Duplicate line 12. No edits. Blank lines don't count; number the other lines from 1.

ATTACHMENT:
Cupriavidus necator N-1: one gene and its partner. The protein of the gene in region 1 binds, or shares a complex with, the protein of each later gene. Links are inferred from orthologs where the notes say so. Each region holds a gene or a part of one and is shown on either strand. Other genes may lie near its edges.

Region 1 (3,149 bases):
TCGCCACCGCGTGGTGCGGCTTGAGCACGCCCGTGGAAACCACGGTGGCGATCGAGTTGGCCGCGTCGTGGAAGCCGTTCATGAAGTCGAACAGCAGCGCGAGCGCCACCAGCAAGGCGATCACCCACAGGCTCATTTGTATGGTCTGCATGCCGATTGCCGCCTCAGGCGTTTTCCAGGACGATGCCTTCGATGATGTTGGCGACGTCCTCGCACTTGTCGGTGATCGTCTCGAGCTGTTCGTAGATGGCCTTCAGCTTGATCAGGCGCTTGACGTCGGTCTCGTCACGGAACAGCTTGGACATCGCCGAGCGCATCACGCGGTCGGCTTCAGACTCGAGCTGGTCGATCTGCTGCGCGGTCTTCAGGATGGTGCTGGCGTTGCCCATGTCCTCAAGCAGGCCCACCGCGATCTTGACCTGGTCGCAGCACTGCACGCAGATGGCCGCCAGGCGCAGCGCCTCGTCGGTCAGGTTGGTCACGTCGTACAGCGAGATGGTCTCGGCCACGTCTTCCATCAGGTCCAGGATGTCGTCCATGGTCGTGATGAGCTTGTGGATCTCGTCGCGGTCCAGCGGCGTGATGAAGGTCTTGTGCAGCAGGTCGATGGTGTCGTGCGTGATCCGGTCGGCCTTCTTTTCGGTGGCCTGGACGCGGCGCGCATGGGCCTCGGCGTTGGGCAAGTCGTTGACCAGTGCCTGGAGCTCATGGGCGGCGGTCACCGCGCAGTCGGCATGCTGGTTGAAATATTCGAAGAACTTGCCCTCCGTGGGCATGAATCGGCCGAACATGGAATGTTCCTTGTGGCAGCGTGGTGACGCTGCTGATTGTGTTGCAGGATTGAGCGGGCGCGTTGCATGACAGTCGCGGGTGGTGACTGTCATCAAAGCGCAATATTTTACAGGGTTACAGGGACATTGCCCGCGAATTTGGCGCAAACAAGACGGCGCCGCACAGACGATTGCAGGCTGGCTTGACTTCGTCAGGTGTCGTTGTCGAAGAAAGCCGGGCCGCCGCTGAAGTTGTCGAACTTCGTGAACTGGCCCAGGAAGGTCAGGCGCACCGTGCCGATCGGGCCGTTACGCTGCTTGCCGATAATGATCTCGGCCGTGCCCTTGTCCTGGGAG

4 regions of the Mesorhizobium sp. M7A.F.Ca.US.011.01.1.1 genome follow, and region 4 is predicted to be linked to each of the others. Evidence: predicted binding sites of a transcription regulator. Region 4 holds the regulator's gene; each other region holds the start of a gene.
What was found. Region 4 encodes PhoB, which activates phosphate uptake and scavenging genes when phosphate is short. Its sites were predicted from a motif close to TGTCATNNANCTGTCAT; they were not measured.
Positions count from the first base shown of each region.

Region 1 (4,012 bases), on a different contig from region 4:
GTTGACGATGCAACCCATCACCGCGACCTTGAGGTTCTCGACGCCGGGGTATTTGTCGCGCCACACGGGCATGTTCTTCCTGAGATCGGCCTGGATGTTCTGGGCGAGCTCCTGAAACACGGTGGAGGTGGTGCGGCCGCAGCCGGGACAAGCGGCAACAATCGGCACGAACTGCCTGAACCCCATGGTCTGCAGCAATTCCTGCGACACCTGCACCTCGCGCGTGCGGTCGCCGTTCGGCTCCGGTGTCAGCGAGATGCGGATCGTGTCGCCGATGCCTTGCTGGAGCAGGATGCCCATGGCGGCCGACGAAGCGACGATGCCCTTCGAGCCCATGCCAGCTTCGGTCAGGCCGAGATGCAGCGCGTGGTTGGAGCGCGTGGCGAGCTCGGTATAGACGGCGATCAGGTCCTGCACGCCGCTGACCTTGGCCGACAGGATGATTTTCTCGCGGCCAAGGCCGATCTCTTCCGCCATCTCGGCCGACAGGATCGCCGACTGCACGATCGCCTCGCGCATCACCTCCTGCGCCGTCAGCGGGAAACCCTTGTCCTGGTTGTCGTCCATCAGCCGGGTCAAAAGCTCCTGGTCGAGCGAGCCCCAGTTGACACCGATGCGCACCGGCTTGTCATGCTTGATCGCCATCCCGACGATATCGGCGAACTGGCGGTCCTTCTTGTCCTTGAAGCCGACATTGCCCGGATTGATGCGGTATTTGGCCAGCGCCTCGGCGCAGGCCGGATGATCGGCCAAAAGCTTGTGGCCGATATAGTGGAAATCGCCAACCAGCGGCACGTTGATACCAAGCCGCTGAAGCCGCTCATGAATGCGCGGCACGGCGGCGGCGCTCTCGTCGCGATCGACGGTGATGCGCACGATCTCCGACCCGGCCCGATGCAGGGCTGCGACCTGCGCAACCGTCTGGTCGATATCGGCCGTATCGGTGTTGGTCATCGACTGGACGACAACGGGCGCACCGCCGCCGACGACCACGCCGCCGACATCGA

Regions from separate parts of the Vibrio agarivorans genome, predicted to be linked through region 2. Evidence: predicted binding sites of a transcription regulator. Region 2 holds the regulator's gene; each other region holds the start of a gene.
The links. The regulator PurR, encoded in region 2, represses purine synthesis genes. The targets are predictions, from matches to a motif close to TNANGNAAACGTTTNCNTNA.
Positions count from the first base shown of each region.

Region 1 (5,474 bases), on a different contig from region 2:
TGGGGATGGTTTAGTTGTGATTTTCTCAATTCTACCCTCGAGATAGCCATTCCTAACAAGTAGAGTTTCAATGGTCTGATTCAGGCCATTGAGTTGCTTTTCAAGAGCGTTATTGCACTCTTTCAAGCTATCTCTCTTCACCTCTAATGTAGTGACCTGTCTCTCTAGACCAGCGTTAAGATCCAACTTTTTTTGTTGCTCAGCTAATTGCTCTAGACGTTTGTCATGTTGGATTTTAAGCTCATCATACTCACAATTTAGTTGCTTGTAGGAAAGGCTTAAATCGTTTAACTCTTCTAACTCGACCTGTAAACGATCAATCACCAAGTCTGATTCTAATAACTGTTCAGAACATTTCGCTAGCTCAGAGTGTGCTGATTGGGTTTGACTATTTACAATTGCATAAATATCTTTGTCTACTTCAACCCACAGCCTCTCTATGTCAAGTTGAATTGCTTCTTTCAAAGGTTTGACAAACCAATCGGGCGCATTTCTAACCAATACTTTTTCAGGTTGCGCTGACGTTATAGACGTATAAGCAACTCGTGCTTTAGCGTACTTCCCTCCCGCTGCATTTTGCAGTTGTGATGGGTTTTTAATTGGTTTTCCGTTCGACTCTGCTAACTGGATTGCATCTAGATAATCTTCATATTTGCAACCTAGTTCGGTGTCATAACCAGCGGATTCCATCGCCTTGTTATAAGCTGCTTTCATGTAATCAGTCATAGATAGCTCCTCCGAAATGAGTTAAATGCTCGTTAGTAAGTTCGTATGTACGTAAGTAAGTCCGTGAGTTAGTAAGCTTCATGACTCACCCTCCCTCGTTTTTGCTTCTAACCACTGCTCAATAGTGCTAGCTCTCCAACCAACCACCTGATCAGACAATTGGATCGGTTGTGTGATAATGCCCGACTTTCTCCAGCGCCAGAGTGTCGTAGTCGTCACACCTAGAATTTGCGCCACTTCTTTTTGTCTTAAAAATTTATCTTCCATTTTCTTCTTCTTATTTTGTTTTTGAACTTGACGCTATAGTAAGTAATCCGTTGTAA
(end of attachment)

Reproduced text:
Region 1 (5,474 bases), on a different contig from region 2: